By Denise Dick
By DENISE DICK
The city school district has five years to show continuous improvement under a $3.2 million Academic Recovery Plan, but how to pay for all five years remains a question.
The state superintendent of public instruction on Tuesday approved the plan.
“The approval of this Academic Recovery Plan represents a new chapter for the Youngstown City School District,” Deborah Delisle said. “The Academic Recovery Plan provides a blueprint of new and refined initiatives to provide high-quality services to all students and to provide educators with the necessary supports to effectively serve all students.”
The plan was developed by a five-member Academic Distress Commission, drafted by a consultant and submitted to the state superintendent June 28.
One portion of the plan calls for the hiring of an estimated 30 teachers to reduce the student-to-teacher ratio in all kindergarten and first-grade classes to 15-to-1.
Anthony Catale, school board president, said there are sufficient funds to pay for the first year. But the plan points to federal- stimulus dollars to fund many of the recommended programs.
After this year, it’s unclear how much, if any, money will come to the district in federal-stimulus dollars, he said.
“There are still a lot of ‘what ifs’ at this point,” Catale said.
The 15-to-1 student-to-teacher ratio in the lower grades also means a change in the grade alignment at one school.
“At Martin Luther King [Elementary School], the fifth-graders will have to go to P. Ross Berry” middle school, the school board president said.
That means MLK will be a preschool-to-fourth-grade school while the other elementary schools in the district are preschool to fifth grade.
The other alternative for providing the additional classroom space required for the plan was classroom trailers at the school.
The district will look at longer-term solutions to the space issue for next year, Catale said.
The overarching goal of the recovery plan is to see the district designated no lower than continuous improvement by 2015.
Also by 2015, all subgroups will meet attendance, graduation rate and value-added growth targets as measured by the district and building local report cards.
District enrollment also will increase by at least 300 students, and the district will decrease the percentage of students identified for special-education services from 20 percent to the state average of 15 percent by that same year.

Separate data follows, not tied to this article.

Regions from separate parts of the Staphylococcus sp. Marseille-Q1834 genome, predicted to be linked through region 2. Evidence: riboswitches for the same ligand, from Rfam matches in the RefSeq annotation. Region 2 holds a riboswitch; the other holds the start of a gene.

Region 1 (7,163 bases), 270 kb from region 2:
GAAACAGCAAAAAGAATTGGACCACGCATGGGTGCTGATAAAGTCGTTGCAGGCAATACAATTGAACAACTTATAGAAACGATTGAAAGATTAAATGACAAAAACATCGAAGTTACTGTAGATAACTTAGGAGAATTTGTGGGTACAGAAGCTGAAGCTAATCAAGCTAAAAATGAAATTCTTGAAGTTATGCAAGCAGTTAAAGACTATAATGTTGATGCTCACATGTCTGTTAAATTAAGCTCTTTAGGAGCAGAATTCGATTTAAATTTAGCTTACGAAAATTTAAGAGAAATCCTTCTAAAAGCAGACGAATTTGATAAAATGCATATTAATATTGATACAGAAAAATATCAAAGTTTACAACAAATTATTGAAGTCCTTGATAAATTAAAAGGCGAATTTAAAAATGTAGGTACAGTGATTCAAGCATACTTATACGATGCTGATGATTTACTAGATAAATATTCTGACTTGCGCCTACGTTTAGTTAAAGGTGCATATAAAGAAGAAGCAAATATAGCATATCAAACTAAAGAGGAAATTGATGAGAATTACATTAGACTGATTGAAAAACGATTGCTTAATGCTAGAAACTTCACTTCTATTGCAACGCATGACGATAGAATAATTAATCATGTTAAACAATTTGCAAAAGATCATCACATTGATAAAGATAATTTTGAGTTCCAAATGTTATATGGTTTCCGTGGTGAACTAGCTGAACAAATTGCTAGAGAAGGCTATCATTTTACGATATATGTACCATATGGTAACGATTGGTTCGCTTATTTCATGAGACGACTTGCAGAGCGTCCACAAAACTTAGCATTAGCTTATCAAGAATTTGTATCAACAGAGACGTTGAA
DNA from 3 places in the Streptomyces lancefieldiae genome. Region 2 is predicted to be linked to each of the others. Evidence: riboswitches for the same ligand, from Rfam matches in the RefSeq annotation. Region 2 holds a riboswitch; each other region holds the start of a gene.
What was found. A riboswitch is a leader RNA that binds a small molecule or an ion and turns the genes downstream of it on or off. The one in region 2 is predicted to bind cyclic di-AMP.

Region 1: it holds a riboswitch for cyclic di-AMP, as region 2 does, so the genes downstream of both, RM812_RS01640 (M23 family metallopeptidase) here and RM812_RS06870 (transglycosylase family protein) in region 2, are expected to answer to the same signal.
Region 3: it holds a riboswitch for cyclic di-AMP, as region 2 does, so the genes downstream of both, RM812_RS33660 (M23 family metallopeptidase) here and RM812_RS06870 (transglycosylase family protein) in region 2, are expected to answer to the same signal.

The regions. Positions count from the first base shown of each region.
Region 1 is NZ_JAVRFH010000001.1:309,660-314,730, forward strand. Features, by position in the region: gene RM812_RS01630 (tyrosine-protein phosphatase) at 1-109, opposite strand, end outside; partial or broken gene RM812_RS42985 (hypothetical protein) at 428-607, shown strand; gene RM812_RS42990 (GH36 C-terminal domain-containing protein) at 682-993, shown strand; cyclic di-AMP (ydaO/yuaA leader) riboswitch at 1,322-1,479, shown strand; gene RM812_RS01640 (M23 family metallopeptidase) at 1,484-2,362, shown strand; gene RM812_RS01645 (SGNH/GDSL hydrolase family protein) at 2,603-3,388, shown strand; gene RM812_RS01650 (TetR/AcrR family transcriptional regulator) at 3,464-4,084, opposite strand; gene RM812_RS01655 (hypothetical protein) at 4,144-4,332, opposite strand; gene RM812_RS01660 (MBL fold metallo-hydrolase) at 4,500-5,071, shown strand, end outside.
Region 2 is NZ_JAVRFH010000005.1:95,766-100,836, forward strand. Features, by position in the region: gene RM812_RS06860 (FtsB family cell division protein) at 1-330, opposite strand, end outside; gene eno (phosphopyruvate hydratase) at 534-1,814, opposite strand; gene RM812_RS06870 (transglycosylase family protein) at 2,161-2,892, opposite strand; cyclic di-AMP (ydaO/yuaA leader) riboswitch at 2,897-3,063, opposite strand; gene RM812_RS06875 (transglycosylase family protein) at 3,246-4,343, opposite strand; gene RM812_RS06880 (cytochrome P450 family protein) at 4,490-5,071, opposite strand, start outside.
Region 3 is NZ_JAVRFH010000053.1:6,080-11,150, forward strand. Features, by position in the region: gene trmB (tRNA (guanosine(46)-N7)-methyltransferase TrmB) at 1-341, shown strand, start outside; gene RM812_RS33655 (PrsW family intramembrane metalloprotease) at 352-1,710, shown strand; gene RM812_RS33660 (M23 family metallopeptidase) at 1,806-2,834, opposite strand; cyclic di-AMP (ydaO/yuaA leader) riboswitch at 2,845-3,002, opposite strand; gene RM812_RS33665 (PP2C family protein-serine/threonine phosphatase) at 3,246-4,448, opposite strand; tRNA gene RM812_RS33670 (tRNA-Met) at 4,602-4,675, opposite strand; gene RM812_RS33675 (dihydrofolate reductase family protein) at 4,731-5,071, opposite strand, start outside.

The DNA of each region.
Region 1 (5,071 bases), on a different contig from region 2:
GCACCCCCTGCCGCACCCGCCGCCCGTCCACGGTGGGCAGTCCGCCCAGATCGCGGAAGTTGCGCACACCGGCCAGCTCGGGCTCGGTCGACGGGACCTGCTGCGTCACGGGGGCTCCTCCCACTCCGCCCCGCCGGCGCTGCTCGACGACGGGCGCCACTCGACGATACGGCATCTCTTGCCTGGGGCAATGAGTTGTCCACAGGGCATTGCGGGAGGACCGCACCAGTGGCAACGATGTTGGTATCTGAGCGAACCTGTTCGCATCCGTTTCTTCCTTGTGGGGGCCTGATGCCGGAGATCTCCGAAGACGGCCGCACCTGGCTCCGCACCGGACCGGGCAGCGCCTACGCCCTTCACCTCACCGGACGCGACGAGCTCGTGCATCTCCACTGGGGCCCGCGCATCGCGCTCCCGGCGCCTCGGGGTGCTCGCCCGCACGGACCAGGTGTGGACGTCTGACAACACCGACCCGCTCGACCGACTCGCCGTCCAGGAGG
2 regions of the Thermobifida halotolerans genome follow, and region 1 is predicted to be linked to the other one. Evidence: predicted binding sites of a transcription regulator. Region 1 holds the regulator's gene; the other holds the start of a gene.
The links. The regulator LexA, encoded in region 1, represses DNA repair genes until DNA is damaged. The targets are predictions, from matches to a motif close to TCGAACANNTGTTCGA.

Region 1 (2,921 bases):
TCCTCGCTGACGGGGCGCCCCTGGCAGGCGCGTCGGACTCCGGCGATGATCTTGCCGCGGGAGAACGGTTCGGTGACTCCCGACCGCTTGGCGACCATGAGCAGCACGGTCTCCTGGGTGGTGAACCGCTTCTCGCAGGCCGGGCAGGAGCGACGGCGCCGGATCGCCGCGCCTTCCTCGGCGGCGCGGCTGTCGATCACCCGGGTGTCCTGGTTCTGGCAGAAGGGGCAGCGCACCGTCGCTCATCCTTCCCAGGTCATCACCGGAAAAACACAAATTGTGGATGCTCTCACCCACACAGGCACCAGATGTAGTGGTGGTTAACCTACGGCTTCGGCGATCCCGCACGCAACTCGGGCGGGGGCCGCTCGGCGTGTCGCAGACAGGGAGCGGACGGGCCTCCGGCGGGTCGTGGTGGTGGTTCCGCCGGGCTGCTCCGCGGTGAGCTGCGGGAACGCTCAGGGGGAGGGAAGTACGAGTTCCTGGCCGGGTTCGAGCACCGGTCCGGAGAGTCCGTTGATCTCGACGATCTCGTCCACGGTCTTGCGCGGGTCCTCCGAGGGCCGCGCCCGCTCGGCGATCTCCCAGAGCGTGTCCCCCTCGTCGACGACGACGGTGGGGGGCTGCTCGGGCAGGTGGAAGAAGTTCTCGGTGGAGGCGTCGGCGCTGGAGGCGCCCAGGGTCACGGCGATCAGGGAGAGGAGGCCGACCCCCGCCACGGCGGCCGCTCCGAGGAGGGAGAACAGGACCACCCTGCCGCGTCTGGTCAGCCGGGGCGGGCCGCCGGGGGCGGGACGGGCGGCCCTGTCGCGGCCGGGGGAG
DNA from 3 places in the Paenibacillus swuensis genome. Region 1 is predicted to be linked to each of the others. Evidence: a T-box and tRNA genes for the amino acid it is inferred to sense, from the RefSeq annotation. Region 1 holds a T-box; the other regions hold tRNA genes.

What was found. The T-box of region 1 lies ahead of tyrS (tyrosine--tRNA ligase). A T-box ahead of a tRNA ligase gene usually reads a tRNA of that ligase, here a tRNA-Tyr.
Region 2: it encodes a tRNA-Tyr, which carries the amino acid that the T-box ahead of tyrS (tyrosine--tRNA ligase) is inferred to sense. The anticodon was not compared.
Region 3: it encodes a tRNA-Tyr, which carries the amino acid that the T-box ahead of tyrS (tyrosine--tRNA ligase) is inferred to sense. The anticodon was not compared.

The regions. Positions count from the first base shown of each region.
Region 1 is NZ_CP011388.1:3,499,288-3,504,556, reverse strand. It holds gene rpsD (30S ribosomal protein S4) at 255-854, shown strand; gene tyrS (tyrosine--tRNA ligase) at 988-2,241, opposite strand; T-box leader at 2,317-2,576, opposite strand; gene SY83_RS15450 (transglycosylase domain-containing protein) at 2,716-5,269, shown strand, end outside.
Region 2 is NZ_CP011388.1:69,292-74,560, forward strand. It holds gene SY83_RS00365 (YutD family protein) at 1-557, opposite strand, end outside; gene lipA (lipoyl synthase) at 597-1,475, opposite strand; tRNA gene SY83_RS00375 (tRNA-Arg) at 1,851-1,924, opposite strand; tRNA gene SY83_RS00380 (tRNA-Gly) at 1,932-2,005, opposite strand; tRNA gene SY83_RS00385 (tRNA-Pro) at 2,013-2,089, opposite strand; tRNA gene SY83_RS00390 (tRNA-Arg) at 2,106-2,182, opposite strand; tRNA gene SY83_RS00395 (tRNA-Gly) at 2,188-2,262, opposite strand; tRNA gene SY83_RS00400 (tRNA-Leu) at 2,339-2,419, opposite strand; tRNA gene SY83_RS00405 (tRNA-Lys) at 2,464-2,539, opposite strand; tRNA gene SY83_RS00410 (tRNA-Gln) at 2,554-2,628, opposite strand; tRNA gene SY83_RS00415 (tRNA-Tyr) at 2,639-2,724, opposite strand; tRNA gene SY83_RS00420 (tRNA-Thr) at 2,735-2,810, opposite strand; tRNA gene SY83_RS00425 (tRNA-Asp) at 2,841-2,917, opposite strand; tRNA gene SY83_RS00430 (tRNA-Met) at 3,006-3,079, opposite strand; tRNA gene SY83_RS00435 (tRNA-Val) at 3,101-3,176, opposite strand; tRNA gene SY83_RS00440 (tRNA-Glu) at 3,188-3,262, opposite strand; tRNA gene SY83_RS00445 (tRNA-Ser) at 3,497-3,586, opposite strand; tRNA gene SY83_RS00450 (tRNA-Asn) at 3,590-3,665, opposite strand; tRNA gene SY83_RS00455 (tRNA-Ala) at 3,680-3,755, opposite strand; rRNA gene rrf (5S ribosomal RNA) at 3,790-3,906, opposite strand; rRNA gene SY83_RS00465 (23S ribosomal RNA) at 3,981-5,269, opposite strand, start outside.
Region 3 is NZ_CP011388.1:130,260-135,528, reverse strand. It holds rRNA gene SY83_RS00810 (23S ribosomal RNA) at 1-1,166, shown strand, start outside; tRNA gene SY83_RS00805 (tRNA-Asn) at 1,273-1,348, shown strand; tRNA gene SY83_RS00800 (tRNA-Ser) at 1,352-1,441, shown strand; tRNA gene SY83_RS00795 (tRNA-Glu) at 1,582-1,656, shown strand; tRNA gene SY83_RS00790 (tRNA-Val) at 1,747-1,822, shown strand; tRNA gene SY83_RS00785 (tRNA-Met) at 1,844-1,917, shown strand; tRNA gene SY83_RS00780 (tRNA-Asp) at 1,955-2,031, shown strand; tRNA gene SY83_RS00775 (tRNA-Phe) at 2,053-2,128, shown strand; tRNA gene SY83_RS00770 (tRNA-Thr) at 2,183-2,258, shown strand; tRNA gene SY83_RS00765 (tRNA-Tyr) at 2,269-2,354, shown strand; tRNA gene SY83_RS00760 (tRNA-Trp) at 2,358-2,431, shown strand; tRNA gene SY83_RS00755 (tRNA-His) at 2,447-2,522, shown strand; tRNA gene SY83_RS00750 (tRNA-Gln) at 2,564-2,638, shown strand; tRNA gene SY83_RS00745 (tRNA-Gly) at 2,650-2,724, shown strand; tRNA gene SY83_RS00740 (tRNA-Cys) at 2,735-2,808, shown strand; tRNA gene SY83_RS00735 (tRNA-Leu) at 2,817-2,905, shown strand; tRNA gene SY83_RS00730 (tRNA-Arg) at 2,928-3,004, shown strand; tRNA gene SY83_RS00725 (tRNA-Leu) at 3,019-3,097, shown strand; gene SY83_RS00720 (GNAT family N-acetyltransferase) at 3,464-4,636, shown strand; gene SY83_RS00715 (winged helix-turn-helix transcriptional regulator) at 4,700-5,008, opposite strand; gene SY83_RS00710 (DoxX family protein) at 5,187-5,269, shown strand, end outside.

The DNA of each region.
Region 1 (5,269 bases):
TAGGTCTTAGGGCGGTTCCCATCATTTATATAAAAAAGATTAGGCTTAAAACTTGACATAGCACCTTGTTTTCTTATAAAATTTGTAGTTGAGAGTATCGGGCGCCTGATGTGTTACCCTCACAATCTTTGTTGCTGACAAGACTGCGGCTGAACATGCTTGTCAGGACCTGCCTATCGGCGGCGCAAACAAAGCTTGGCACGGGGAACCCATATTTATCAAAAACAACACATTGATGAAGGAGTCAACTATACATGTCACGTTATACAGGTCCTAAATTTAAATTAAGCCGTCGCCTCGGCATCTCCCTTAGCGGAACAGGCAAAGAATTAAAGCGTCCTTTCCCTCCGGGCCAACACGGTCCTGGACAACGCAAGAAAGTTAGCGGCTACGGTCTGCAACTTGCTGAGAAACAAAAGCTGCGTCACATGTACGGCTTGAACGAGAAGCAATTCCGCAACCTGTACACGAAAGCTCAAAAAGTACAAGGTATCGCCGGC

The plan requires the district to provide monthly and quarterly progress reports to the commission and the state superintendent.
Based on those reports, the commission or the state superintendent can amend the plan.
Ohio law requires establishment of an Academic Distress Commission for school districts declared to be in Academic Emergency and that fail to meet adequate yearly progress for four or more consecutive school years.
The city school district received a rating of Academic Emergency on the 2008-09 Local Report Card issued last August. The Youngstown Academic Distress Commission is the first Academic Distress Commission in the state.
State Superintendent of Public Instruction Deborah Delisle approved the Youngstown City Schools Academic Recovery Plan on Tuesday. The plan calls for annual measures and benchmarks to be met by the school district:
Reduce the percentage of students not proficient in mathematics and reading in each subgroup by 10 percent as measured by the Ohio Achievement Assessments and the Ohio Graduation tests, using the 2009-10 Local Report Card results as the baseline measure. There are 10 subgroups — examples would be economically disadvantaged, students with disabilities and students with limited English proficiency.
Raise the district Performance Index Score to no less than 80 points out of 120 possible in no more than four years, using the 2009-10 district local report-card results to detemine annual targets to reach the benchmark.
Increase graduation rate by 2 percent using the 2009-10 local report-card results as the baseline measure.
Achieve a composite district value-added rating of “met expected growth.” (This is the progress a district has made since the previous school year. If met, it means that one year of progress was achieved.) By 2012-13, achieve a composite value-added rating of “above expected growth.”
Reduce achievement gaps between subgroups by 12.5 percent as measured by state assessments using the 2009-10 local report-card results as the baseline measure.
Improve the climate and culture of the school district as measured by school climate surveys completed by students, staff and families.
Source: Youngstown City Schools Academic Recovery Plan